Embattled New York and Long Island Congress Member George Santos has been arrested on a 13-count federal indictment charging him with fraud, money laundering, theft of public funds, and lying to the House of Representatives.
The congressman surrendered into federal custody Wednesday morning, May 10, and appeared before Judge Anne Shields in Suffolk County federal court in the afternoon. He pled not guilty to all charges and was released on $500,000 bond, though it’s unclear who paid it. He’s due back in court on June 30, and faces up to 20 years in prison if convicted.
Outside the Central Islip federal court after his arraignment Wednesday, Santos remained defiant, rebuffed calls to resign from office, and employed the Trumpian tactic of deriding the criminal case against him as a “witch hunt.”
“This is the beginning of the ability for me to address and defend myself,” Santos told reporters during the media circus. “I’m gonna fight my battle, I’m gonna deliver, I’m gonna fight the witch hunt, I’m gonna take care of clearing my name. And I look forward to doing that.”
The indictment is as wide-ranging as one would expect from Santos — a Republican who flipped New York’s 3rd District in November but soon became a political pariah after it was learned he had fabricated almost his entire biography during his winning campaign.
He’s accused of defrauding the state Labor Department to receive unemployment benefits; siphoning off campaign contributions to his personal bank accounts for his own profit; and grossly exaggerating his personal wealth in campaign finance forms presented to Congress.
The alleged crimes took place both before and during his successful 2022 campaign. If convicted on all counts, Santos could face up to 20 years in prison.
“This indictment seeks to hold Santos accountable for various alleged fraudulent schemes and brazen misrepresentations,” said Breon Peace, the U.S. Attorney in the Eastern District of New York, in a statement. “Taken together, the allegations in the indictment charge Santos with relying on repeated dishonesty and deception to ascend to the halls of Congress and enrich himself.”
Pocketing campaign, unemployment cash
In 2020, federal prosecutors contend that Santos lied to New York State’s Department of Labor and fraudulently obtained more than $24,000 in unemployment benefits, at a time he was employed as regional director at an investment firm making a $120,000 salary and undertaking his first unsuccessful run for Congress.
In September 2022, at the height of his winning congressional campaign, Santos allegedly pocketed $50,000 from donors who believed they were making campaign contributions, actions for which he is charged with wire fraud and money laundering. Santos allegedly hired a Queens-based political consultant who told prospective donors their money would go towards his campaign, including television ads. The company was portrayed as a 501(c)(4) independent expenditure committee not subject to federal campaign finance caps.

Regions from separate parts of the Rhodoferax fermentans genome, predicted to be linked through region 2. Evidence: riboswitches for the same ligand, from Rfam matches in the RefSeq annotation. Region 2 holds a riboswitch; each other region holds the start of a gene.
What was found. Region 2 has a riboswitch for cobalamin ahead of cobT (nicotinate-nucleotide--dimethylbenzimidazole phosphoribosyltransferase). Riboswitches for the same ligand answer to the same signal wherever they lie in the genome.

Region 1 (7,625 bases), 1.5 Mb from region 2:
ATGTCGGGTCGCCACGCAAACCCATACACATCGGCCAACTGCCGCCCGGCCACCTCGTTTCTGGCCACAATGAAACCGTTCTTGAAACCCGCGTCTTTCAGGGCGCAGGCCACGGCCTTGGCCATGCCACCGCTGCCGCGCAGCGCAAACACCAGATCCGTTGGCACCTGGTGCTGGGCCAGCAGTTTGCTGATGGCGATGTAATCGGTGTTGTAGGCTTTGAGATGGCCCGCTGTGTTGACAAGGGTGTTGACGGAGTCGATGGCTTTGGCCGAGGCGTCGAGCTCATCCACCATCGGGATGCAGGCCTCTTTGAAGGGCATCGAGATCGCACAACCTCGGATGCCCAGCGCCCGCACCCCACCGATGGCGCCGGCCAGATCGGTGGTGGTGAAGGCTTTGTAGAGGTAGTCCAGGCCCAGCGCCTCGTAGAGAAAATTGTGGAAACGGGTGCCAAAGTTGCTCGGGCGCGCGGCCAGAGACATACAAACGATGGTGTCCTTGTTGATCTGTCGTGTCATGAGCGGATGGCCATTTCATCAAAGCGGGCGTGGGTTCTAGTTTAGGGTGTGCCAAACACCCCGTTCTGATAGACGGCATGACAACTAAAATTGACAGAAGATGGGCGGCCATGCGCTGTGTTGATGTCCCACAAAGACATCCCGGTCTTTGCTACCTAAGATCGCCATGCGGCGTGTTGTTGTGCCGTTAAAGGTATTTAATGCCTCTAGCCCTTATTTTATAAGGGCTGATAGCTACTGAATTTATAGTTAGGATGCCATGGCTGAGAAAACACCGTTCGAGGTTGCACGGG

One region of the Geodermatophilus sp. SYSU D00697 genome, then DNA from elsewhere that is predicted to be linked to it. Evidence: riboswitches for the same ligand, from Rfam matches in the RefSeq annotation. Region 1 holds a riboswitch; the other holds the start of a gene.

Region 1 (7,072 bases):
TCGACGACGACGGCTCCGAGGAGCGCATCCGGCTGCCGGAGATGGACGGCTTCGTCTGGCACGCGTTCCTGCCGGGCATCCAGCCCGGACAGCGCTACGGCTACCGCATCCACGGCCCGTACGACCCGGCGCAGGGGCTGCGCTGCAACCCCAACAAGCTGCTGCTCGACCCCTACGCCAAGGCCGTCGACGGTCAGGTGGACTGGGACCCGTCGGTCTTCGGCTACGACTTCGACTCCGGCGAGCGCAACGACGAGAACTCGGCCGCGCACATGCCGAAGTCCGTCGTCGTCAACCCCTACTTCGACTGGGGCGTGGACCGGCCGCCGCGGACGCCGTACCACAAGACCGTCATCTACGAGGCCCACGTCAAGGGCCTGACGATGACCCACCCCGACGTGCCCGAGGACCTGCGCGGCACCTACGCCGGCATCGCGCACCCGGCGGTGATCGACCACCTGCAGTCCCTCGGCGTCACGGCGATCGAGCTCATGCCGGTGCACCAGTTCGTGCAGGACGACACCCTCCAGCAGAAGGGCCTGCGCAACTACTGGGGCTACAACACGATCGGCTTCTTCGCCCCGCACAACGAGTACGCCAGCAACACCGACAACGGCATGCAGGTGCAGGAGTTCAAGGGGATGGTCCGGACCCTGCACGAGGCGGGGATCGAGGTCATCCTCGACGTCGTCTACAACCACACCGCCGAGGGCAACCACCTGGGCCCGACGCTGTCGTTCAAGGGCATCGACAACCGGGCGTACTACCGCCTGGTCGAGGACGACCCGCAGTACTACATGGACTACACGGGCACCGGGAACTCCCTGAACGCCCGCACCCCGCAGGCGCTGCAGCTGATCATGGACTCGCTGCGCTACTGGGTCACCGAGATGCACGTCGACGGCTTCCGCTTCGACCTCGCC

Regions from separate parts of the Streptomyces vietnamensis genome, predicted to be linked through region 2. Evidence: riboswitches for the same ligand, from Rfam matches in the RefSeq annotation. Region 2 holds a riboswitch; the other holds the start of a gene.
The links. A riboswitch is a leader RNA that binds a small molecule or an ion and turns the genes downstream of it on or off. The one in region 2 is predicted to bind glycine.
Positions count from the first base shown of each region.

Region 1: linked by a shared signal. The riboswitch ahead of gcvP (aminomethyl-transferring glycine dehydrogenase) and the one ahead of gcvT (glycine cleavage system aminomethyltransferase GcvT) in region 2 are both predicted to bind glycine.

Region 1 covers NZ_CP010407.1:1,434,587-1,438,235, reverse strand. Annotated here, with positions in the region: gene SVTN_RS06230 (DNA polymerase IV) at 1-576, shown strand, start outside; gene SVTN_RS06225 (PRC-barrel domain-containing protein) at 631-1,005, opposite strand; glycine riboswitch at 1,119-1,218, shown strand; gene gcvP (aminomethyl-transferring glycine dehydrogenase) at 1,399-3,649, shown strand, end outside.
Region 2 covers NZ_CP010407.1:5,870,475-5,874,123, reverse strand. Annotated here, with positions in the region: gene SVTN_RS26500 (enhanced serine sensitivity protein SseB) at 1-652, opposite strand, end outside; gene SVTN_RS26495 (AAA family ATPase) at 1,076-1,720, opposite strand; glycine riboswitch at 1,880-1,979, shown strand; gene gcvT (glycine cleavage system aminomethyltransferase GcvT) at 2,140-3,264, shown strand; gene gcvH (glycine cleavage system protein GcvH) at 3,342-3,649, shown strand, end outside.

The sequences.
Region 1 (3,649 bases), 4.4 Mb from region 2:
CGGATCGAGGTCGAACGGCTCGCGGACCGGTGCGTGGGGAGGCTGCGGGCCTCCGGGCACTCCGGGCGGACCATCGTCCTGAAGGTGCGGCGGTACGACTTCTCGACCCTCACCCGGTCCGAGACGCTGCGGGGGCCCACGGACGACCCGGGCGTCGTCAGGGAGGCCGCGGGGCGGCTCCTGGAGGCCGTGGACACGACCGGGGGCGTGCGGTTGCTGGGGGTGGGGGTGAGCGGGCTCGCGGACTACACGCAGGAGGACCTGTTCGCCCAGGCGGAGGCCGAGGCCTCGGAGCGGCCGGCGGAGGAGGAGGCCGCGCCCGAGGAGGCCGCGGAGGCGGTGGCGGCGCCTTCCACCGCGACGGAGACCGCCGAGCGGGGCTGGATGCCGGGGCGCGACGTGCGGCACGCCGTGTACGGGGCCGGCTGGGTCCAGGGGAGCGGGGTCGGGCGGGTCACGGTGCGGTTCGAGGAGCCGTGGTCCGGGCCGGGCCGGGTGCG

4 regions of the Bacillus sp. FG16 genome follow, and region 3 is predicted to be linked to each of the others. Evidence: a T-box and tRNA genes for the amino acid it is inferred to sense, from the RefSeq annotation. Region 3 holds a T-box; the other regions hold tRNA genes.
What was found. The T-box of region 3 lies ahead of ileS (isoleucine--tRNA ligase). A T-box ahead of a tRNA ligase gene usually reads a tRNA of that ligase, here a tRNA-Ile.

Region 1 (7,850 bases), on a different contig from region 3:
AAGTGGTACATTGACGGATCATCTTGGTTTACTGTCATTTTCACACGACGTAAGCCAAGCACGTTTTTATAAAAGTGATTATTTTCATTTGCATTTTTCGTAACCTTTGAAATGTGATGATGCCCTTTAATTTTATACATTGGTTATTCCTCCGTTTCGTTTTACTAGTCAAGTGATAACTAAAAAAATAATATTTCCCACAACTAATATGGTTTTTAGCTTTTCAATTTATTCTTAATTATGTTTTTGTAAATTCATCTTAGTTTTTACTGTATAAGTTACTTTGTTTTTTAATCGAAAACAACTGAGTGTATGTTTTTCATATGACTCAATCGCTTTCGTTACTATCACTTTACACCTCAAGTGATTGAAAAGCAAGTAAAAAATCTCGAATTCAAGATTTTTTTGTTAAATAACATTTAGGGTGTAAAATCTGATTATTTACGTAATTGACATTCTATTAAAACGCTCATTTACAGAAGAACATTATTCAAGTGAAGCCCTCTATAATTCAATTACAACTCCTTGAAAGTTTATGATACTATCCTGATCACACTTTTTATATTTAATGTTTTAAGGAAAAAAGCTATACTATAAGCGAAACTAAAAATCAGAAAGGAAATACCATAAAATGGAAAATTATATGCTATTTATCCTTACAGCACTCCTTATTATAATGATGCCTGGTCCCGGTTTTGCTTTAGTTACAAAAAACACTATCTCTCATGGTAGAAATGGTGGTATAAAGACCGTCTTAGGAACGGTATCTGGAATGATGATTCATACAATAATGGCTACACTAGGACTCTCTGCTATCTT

Two donors sent $25,000 to a limited liability company operated by Santos, which then transferred the money to his personal bank account. Santos then spent the money on designer clothing, car payments, credit card payments, cash withdrawals, payments of personal debts, and wire transfers to Santos’ “associates.”
Finally, Santos is charged with making materially false statements on House financial disclosure forms during his 2020 and 2022 congressional campaigns. In 2020, he allegedly overreported his annual income from one company while significantly underreporting his income from a Florida-based investment firm, which is not specified but, based on its description in the indictment, appears to be Harbor City Capital, a firm where Santos was employed that the Securities and Exchange Commission says was a Ponzi scheme.
In his 2022 disclosures, Santos — who falsely portrayed himself as a wealthy investor on the campaign trail — reported earning $750,000 in income and up to $5,000,000 in dividends from his investment firm the Devolder Organization, and that he had a checking account with up to $250,000 and savings of up to $5,000,000. All those claims, prosecutors say, were bunk; further, he failed to disclose his income from the Florida investment firm nor his unemployment benefits.
The Eastern District’s wide-ranging investigation into Santos was assisted by the FBI, the US and New York Departments of Labor, and the Nassau and Queens District Attorneys.
Other lies he told
Santos has faced repeated, bipartisan calls to resign from his seat since the scale of his lies started becoming known, but he has declined to do so and instead announced he would run for reelection. Republican House Speaker Kevin McCarthy on Tuesday declined to expel the right-wing lawmaker. On the courthouse steps, Santos said he would not resign from his seat.
The serial fraudster could still potentially face other charges for the litany of other shady activities he is accused of partaking in, like a check fraud scheme in Brazil, participating in an ATM skimming plot, sexually harassing a staffer, operating a phony animal charity, and stealing from a fundraiser for a dog dying of cancer. He has also lied about more mundane things, like his mother dying on 9/11, his Jewish ethnicity, his personal wealth, and his educational and career background.
There are also further unresolved questions over the finances of his congressional bid, including how he loaned his campaign over $700,000.
With AP reports. Additional reporting by Briana Bonfiglio and Robert Pozarycki.